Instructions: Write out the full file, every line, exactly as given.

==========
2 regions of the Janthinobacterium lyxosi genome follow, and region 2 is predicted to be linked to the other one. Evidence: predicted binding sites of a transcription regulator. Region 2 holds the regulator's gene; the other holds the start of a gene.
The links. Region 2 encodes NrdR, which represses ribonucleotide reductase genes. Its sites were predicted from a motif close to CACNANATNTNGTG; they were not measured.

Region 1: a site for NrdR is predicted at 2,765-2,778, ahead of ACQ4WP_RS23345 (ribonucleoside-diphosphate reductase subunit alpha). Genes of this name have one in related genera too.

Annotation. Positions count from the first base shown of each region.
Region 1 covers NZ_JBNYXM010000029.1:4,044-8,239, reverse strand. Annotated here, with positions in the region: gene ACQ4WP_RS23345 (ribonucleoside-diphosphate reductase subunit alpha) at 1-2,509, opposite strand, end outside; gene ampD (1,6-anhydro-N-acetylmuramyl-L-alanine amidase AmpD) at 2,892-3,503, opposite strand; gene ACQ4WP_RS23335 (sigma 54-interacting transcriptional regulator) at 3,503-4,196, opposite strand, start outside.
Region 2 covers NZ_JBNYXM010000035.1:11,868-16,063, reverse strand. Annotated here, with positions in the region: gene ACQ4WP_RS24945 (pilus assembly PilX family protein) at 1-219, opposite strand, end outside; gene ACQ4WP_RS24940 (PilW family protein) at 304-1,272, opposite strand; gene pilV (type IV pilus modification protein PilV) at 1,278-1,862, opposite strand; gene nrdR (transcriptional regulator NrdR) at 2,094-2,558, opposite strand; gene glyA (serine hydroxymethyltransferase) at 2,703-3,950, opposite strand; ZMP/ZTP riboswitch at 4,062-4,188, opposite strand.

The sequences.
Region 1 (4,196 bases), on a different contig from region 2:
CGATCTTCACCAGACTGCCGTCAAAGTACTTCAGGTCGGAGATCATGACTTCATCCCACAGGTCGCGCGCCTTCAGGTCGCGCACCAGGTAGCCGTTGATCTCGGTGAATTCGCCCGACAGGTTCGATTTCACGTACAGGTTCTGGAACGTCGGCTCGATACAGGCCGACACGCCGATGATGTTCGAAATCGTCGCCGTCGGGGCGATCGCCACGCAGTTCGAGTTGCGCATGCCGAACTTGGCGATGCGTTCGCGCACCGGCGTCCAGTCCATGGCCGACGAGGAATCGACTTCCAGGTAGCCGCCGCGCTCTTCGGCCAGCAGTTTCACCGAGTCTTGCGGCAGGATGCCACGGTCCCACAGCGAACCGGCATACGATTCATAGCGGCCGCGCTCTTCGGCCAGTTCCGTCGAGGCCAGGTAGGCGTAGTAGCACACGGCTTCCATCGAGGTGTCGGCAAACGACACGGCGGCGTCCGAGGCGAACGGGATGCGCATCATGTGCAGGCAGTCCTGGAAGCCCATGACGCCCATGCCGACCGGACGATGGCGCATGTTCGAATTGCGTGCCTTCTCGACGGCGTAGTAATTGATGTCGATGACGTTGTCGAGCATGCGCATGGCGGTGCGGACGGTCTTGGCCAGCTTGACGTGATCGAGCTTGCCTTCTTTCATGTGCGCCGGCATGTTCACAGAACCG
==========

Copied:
2 regions of the Janthinobacterium lyxosi genome follow, and region 2 is predicted to be linked to the other one. Evidence: predicted binding sites of a transcription regulator. Region 2 holds the regulator's gene; the other holds the start of a gene.
The links. Region 2 encodes NrdR, which represses ribonucleotide reductase genes. Its sites were predicted from a motif close to CACNANATNTNGTG; they were not measured.

Region 1: a site for NrdR is predicted at 2,765-2,778, ahead of ACQ4WP_RS23345 (ribonucleoside-diphosphate reductase subunit alpha). Genes of this name have one in related genera too.

Annotation. Positions count from the first base shown of each region.
Region 1 covers NZ_JBNYXM010000029.1:4,044-8,239, reverse strand. Annotated here, with positions in the region: gene ACQ4WP_RS23345 (ribonucleoside-diphosphate reductase subunit alpha) at 1-2,509, opposite strand, end outside; gene ampD (1,6-anhydro-N-acetylmuramyl-L-alanine amidase AmpD) at 2,892-3,503, opposite strand; gene ACQ4WP_RS23335 (sigma 54-interacting transcriptional regulator) at 3,503-4,196, opposite strand, start outside.
Region 2 covers NZ_JBNYXM010000035.1:11,868-16,063, reverse strand. Annotated here, with positions in the region: gene ACQ4WP_RS24945 (pilus assembly PilX family protein) at 1-219, opposite strand, end outside; gene ACQ4WP_RS24940 (PilW family protein) at 304-1,272, opposite strand; gene pilV (type IV pilus modification protein PilV) at 1,278-1,862, opposite strand; gene nrdR (transcriptional regulator NrdR) at 2,094-2,558, opposite strand; gene glyA (serine hydroxymethyltransferase) at 2,703-3,950, opposite strand; ZMP/ZTP riboswitch at 4,062-4,188, opposite strand.

The sequences.
Region 1 (4,196 bases), on a different contig from region 2:
CGATCTTCACCAGACTGCCGTCAAAGTACTTCAGGTCGGAGATCATGACTTCATCCCACAGGTCGCGCGCCTTCAGGTCGCGCACCAGGTAGCCGTTGATCTCGGTGAATTCGCCCGACAGGTTCGATTTCACGTACAGGTTCTGGAACGTCGGCTCGATACAGGCCGACACGCCGATGATGTTCGAAATCGTCGCCGTCGGGGCGATCGCCACGCAGTTCGAGTTGCGCATGCCGAACTTGGCGATGCGTTCGCGCACCGGCGTCCAGTCCATGGCCGACGAGGAATCGACTTCCAGGTAGCCGCCGCGCTCTTCGGCCAGCAGTTTCACCGAGTCTTGCGGCAGGATGCCACGGTCCCACAGCGAACCGGCATACGATTCATAGCGGCCGCGCTCTTCGGCCAGTTCCGTCGAGGCCAGGTAGGCGTAGTAGCACACGGCTTCCATCGAGGTGTCGGCAAACGACACGGCGGCGTCCGAGGCGAACGGGATGCGCATCATGTGCAGGCAGTCCTGGAAGCCCATGACGCCCATGCCGACCGGACGATGGCGCATGTTCGAATTGCGTGCCTTCTCGACGGCGTAGTAATTGATGTCGATGACGTTGTCGAGCATGCGCATGGCGGTGCGGACGGTCTTGGCCAGCTTGACGTGATCGAGCTTGCCTTCTTTCATGTGCGCCGGCATGTTCACAGAACCG